Waving the killer doohickey around randomly will occasionally intersect one of these paths, but what works way better is to swing it back and forth in the same oscillating pattern as the mosquitoes, only slightly faster than them so that the linked oscillations have the chance to intersect on both the way out and the way in. If you’ve ever tried to stop someone (maybe yourself) on a swing you know how this works. You want to be pushing forward while the swing’s going back, and back when it’s going forward. Get this counter-period wrong and you just amplify the swing or knock the swinger on his ass.

Can we do something like this on a global scale with ocean currents, gas concentrations, absorbtive/ablative surfaces, butterfly wings and so on to manage the climate? Wow. Well anyway, be sure to turn off the lights when you leave.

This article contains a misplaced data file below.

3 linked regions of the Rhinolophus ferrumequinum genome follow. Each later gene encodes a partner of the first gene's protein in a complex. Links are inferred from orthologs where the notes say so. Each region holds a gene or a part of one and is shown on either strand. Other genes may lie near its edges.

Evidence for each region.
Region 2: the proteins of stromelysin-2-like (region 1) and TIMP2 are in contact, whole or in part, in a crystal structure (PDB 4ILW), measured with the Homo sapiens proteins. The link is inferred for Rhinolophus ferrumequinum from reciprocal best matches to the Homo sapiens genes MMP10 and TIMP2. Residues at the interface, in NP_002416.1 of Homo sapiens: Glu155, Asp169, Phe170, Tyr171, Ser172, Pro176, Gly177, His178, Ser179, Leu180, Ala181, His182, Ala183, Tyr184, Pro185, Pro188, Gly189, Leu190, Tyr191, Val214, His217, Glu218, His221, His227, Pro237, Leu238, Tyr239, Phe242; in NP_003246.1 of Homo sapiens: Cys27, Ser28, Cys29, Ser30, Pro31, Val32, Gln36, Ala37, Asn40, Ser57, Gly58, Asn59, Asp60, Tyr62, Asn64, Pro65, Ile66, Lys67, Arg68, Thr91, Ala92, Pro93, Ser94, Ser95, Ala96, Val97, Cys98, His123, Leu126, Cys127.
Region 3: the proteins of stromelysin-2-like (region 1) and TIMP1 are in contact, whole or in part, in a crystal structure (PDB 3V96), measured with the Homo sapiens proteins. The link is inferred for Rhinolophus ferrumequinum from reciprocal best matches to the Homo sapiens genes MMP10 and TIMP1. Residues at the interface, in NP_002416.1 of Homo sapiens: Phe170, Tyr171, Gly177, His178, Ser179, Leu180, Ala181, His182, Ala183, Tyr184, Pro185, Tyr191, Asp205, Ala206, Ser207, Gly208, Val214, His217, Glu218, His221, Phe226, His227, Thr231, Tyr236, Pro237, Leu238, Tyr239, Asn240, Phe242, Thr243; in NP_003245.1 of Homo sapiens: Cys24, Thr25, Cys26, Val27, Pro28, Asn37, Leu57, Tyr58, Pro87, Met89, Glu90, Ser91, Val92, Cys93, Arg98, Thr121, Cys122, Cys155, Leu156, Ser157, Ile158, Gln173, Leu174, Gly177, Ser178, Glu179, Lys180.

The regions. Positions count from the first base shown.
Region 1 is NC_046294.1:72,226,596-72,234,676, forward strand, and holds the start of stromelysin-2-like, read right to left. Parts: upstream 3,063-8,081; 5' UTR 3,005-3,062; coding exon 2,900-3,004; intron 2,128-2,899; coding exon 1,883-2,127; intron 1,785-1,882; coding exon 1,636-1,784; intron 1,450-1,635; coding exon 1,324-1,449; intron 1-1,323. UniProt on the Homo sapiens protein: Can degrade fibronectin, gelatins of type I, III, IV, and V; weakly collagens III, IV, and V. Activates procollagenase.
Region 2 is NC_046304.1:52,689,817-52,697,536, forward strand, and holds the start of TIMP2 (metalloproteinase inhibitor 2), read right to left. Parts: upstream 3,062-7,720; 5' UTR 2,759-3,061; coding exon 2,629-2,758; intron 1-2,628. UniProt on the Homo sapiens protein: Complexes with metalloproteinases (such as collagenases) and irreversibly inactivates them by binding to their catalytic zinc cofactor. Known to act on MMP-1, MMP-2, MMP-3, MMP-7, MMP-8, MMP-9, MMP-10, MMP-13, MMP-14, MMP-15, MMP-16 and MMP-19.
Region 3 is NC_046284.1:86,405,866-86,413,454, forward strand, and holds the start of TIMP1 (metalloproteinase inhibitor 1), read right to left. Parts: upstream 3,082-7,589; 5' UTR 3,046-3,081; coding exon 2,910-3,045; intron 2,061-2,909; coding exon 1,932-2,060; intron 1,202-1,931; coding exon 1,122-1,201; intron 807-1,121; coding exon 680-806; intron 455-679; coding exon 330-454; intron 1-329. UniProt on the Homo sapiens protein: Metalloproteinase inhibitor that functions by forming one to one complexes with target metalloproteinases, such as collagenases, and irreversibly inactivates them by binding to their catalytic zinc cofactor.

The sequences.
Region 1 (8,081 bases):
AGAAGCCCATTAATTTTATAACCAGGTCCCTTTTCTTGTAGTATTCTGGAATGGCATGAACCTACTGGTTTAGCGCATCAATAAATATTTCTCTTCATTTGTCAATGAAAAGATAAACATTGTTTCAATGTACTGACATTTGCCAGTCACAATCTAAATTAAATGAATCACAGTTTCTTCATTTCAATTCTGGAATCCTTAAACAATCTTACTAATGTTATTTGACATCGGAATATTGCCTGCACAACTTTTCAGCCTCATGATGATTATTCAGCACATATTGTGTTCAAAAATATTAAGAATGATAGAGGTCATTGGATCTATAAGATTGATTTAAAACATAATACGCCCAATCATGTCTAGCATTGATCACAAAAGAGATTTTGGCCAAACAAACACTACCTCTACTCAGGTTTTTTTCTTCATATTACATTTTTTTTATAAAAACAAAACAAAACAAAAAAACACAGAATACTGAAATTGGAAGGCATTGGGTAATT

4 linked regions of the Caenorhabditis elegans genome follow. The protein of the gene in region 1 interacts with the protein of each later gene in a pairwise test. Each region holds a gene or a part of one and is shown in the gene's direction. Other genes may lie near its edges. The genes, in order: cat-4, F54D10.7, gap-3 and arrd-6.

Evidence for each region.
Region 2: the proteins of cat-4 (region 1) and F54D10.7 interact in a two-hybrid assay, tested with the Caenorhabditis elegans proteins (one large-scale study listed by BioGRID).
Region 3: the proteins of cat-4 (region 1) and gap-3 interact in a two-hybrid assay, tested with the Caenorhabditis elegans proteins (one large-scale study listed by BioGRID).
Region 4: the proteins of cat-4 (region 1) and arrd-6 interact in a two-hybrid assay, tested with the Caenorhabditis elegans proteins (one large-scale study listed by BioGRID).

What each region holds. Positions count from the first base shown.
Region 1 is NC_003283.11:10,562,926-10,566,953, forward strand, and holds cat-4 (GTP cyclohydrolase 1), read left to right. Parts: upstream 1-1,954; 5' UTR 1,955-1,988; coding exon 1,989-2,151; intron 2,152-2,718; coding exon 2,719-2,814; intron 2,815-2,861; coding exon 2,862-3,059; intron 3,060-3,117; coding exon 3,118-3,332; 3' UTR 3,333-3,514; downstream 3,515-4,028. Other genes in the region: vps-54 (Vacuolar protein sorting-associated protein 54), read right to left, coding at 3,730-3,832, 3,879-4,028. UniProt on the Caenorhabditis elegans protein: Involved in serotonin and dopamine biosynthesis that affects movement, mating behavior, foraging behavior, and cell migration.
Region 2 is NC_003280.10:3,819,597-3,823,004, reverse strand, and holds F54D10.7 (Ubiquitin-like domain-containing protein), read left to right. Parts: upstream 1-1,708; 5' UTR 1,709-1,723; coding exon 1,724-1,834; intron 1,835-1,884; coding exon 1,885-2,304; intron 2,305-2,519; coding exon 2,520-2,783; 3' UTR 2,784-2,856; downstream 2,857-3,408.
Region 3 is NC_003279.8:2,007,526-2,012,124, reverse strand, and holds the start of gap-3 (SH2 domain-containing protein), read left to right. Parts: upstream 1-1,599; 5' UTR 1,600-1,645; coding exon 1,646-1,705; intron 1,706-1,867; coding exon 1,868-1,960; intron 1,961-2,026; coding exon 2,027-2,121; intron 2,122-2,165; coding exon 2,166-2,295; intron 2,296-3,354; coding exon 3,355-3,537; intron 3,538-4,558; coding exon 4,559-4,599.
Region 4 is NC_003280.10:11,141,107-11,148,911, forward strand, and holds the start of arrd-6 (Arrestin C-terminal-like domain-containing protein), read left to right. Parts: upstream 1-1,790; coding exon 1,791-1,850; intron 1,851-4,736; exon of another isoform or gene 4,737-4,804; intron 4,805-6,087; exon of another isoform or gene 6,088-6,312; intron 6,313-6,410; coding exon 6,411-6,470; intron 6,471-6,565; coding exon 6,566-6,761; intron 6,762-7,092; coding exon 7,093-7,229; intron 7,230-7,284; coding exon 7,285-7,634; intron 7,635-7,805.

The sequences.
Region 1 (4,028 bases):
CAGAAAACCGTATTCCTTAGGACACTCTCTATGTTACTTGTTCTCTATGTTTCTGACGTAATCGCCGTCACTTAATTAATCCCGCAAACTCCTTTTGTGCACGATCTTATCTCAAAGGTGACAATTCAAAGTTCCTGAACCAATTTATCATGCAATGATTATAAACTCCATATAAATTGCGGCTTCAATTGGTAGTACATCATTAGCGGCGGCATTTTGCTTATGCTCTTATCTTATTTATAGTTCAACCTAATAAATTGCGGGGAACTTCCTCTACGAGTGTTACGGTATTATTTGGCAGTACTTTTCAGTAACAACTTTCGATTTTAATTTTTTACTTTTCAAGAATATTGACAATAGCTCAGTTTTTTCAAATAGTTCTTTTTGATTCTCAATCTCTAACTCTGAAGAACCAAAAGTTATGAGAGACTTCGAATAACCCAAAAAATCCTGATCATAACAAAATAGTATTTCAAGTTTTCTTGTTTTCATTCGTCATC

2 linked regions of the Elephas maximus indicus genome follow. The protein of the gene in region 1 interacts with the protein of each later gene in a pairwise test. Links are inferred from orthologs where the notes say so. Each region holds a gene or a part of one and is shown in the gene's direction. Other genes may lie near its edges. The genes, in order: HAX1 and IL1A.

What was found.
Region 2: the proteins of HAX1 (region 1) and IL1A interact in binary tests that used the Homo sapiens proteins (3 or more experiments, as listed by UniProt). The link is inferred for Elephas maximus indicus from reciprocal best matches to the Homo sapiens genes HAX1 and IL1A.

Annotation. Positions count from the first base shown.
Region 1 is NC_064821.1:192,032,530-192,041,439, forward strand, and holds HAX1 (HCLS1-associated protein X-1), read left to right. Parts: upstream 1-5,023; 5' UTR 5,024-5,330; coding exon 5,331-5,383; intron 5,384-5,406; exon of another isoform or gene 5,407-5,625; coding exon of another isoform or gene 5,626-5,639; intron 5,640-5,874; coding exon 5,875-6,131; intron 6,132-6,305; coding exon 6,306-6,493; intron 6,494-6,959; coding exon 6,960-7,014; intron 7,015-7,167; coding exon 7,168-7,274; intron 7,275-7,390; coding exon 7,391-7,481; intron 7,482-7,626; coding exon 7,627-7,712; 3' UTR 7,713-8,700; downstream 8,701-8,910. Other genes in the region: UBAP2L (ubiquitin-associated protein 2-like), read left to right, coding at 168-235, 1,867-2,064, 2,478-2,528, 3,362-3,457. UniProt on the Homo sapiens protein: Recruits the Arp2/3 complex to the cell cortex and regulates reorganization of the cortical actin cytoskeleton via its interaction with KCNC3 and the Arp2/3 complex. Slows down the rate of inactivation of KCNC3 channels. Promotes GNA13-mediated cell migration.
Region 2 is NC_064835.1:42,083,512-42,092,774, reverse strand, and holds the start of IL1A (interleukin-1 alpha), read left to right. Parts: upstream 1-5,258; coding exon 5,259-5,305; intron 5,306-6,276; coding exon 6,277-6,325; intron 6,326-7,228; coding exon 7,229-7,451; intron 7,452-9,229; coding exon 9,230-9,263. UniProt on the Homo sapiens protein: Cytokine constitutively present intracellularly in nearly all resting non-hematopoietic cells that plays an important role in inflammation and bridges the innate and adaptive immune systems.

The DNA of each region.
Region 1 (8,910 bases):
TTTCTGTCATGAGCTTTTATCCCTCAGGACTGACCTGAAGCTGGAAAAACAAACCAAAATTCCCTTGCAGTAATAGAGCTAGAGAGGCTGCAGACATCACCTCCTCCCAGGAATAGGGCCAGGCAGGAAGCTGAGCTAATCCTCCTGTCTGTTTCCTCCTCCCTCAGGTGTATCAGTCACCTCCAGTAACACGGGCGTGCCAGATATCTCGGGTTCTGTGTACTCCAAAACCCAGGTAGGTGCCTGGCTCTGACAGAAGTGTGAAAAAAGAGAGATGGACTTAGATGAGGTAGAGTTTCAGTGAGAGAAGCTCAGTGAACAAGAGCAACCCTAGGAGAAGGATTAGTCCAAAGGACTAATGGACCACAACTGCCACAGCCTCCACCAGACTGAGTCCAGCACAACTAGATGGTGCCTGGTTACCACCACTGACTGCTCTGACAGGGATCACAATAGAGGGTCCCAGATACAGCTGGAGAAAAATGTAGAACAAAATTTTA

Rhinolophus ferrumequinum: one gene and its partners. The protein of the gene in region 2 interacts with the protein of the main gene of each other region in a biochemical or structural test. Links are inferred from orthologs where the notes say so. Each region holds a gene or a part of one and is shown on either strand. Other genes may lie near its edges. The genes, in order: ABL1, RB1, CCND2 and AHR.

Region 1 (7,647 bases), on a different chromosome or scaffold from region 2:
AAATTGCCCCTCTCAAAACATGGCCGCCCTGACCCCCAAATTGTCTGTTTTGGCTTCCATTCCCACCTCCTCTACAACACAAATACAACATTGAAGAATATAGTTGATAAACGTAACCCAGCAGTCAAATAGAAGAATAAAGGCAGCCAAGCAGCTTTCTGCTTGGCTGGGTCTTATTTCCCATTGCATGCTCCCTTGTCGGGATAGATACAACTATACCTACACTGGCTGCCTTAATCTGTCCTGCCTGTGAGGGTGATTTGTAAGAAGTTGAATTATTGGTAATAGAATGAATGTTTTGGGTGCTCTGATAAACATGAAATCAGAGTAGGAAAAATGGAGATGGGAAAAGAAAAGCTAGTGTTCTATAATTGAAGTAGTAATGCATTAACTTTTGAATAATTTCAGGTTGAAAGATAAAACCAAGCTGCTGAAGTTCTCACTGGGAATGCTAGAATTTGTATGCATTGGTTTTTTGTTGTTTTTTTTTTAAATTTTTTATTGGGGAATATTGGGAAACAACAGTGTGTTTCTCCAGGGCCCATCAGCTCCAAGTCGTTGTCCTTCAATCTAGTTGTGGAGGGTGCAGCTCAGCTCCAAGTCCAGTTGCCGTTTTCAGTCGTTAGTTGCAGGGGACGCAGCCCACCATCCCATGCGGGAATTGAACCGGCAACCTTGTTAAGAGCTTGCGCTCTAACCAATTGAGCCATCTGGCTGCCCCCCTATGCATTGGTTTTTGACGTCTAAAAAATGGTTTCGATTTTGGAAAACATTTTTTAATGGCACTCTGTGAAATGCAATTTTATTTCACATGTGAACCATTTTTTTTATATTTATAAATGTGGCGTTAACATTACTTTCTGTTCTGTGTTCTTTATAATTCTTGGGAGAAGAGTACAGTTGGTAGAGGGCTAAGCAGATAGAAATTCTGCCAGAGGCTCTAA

May 11, 2010

Kick the can

by Carl Dyke

Today on NPR I heard an economist (from the Brookings Institute, if I remember correctly) lament in relation to current attempts to avert the European crisis triggered by the Greek meltdown that this and other various bailouts, reshufflings and austerities were only treating symptoms, while the fundamental problem with the global economy was not being addressed. That problem, he said, was the underpricing of risk.

You may recall previous discussions of source scarcity and sink scarcity. The gist there was that although source scarcity is more immediately visible, we may be in more trouble from sink scarcity. I’ve been thinking that this analysis fits several seemingly disparate current events: the financial meltdown, health care reform, and a swirling mass of pulverized plastic in the mid-Atlantic. They’re all about risk management. Maybe as is so often the case I’m just stretching a metaphor to paper over my ignorance, but let’s see if it holds up.